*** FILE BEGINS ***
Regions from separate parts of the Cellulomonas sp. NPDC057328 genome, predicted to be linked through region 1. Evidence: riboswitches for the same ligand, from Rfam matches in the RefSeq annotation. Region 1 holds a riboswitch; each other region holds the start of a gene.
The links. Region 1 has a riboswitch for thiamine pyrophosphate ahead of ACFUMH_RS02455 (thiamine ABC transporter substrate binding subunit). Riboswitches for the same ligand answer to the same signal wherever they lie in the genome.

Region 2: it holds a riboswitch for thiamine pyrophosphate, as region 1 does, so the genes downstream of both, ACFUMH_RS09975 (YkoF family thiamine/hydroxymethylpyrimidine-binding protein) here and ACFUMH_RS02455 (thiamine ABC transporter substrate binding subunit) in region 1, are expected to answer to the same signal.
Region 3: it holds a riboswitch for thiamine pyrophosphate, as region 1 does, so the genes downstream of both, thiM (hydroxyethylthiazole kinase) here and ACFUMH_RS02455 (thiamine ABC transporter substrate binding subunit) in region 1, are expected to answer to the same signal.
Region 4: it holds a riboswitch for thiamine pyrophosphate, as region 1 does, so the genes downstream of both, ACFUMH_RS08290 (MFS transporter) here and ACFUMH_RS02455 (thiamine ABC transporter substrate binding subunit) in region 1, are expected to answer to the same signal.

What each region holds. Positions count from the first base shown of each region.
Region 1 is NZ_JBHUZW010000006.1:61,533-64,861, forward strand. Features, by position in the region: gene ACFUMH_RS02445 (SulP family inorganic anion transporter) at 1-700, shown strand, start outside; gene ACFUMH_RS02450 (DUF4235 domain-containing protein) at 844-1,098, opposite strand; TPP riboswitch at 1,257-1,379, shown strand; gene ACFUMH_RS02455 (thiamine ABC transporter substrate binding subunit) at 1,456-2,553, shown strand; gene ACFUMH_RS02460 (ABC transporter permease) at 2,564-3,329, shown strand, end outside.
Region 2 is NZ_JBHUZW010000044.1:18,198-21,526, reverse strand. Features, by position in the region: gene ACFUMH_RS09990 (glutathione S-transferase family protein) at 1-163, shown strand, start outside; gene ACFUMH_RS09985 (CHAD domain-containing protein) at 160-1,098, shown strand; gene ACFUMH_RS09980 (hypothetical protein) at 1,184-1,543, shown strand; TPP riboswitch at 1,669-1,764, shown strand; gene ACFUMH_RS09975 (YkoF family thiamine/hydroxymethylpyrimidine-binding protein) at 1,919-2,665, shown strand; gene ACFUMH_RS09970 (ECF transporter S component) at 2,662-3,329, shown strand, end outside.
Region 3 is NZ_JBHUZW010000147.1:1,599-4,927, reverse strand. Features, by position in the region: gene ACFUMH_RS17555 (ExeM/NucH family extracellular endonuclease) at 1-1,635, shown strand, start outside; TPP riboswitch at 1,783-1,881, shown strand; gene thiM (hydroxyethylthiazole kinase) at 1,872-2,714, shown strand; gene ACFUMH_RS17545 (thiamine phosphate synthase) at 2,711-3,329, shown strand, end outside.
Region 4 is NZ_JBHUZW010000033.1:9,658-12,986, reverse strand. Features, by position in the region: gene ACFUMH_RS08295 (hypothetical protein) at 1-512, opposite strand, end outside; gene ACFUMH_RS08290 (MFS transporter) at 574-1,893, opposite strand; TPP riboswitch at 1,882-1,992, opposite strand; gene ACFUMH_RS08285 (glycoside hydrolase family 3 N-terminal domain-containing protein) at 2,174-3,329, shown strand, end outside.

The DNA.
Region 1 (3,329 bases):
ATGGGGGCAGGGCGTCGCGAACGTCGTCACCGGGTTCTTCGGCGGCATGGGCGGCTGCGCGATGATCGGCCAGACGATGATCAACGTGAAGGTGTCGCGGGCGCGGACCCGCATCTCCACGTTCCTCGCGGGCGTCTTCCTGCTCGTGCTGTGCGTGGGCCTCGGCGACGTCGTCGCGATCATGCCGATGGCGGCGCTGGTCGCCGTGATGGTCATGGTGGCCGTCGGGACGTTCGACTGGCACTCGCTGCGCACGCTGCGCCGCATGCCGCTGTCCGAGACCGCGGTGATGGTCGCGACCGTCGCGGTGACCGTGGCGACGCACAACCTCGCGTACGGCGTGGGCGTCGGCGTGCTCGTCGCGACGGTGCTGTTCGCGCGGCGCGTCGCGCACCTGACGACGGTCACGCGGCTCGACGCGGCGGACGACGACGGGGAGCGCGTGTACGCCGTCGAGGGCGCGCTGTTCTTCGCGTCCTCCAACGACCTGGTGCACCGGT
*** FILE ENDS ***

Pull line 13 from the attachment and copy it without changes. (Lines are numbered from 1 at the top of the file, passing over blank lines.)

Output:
ATGGGGGCAGGGCGTCGCGAACGTCGTCACCGGGTTCTTCGGCGGCATGGGCGGCTGCGCGATGATCGGCCAGACGATGATCAACGTGAAGGTGTCGCGGGCGCGGACCCGCATCTCCACGTTCCTCGCGGGCGTCTTCCTGCTCGTGCTGTGCGTGGGCCTCGGCGACGTCGTCGCGATCATGCCGATGGCGGCGCTGGTCGCCGTGATGGTCATGGTGGCCGTCGGGACGTTCGACTGGCACTCGCTGCGCACGCTGCGCCGCATGCCGCTGTCCGAGACCGCGGTGATGGTCGCGACCGTCGCGGTGACCGTGGCGACGCACAACCTCGCGTACGGCGTGGGCGTCGGCGTGCTCGTCGCGACGGTGCTGTTCGCGCGGCGCGTCGCGCACCTGACGACGGTCACGCGGCTCGACGCGGCGGACGACGACGGGGAGCGCGTGTACGCCGTCGAGGGCGCGCTGTTCTTCGCGTCCTCCAACGACCTGGTGCACCGGT